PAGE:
The City of Lost Children (1995) France
The City of Lost Children Image Cover
Additional Images
Director:Marc Caro
Studio:Sony Pictures
Producer:Félicie Dutertre
Writer:Gilles Adrien, Jean-Pierre Jeunet
Date Added:2007-03-05
Purchased On:2007-05-03
Awards:2 wins & 10 nominations
Picture Format:Widescreen
Aspect Ratio:1.85:1
Languages:English, Dolby Digital 2.0 Surround, French, Dolby Digital 2.0 Surround, Commentary by Director Jean-Pierre Jeunet and Actor Ron Perlman, Dolby Digital 2.0
Subtitles:English, Spanish, French
Black & White
Full Screen
Marc Caro  ...  (Director)
Gilles Adrien, Jean-Pierre Jeunet  ...  (Writer)
Briac Barthelemy  ...  
Guillaume Billod-Morel  ...  
Geneviève Brunet  ...  la Pieuvre
Marc Caro  ...  
Jean-Claude Dreyfus  ...  Marcello
Daniel Emilfork  ...  Krank
Pierre-Quentin Faesch  ...  Pipo
Mapi Galán  ...  Lune
Ticky Holgado  ...  Ex-acrobat
Joseph Lucien  ...  Denree
Odile Mallet  ...  la Pieuvre
Serge Merlin  ...  Gabriel Marie (Cyclops Leader)
Mireille Mossé  ...  Mademoiselle Bismuth
Ron Perlman  ...  One
Dominique Pinon  ...  le scaphandrier / les clones
Alexis Pivot  ...  
Léo Rubion  ...  
Rufus  ...  Peeler
Judith Vittet  ...  Miette
Briac Barthélémy  ...  Bottle
Comments: Where happily ever after is just a dream.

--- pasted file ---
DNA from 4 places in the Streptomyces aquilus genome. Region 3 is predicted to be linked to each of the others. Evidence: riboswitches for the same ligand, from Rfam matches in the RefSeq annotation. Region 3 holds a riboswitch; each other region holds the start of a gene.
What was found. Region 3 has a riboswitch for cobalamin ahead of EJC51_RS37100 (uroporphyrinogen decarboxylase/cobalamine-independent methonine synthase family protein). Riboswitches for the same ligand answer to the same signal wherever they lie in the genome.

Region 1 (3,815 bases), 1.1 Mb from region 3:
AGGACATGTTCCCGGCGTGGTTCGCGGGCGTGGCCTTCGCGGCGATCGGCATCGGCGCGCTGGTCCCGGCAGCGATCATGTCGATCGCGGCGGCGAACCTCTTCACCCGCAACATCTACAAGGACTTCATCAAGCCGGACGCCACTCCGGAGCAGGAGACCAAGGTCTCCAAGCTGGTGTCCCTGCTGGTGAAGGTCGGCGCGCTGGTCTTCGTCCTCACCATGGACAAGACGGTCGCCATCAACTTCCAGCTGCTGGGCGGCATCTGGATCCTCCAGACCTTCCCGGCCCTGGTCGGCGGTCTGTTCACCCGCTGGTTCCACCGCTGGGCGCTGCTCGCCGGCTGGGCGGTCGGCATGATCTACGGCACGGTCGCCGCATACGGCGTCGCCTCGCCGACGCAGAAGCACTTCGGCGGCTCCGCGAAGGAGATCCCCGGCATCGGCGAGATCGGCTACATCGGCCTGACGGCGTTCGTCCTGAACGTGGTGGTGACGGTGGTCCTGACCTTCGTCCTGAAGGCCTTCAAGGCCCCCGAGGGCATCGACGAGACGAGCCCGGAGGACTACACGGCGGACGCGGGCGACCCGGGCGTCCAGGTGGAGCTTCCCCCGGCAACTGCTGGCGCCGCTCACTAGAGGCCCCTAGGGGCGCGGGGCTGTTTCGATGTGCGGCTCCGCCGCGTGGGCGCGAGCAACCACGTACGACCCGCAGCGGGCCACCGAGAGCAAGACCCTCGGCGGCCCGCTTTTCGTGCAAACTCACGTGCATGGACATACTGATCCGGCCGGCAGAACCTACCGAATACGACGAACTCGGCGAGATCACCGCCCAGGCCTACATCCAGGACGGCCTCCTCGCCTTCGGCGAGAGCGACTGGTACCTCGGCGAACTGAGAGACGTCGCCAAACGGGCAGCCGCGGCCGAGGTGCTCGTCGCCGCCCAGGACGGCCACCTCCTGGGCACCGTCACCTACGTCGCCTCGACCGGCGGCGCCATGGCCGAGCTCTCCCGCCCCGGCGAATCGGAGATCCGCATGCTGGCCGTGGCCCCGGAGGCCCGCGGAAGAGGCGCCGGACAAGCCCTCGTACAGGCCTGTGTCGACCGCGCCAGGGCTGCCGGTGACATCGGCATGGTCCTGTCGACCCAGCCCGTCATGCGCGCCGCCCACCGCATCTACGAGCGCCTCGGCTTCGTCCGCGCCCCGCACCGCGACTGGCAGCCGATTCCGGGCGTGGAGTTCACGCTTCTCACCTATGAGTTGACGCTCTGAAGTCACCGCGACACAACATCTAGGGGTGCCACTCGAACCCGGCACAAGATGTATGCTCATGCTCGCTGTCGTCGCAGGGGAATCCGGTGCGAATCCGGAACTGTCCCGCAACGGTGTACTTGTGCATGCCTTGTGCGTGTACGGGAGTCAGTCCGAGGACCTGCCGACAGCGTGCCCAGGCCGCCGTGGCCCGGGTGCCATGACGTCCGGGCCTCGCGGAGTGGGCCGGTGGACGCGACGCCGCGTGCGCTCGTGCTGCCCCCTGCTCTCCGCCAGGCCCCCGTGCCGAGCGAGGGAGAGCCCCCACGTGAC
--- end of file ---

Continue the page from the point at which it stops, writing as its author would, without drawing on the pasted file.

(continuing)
Summary: The fantastic visions of Belgian filmmakers Marc Caro and Jean-Pierre Jeunet find full fruition in this fairy tale for adults. Evoking utopias and dystopias from Brazil to Peter Pan, Caro and Jeunet create a vivid but menacing fantasy city in a perpetually twilight world. In this rough port town lives circus strongman One (Ron Perlman), who wanders the alleys and waterfront dives looking for his baby brother, snatched from him by a mysterious gang preying upon the children of the town. Rising from the harbor is an enigmatic castle where lives the evil scientist Krank (Daniel Emilfork), who has lost the ability to dream and robs the nocturnal visions of the children he kidnaps, but receives only mad nightmares from the lonely cherubs. Other wild characters include the Fagin-like Octopus--Siamese twin sisters who control a small gang of runaways-turned-thieves--Krank's six cloned henchmen (all played by the memorable Dominique Pinon from Delicatessen), and a giant brain floating in an aquarium (voiced by Jean-Louis Trintignant). Caro and Jeunet are kindred souls to Terry Gilliam (who is a vocal fan), creating imaginative flights of fancy built of equal parts delight and dread, which seem to be painted on the screen in rich, dreamy colors. --Sean Axmaker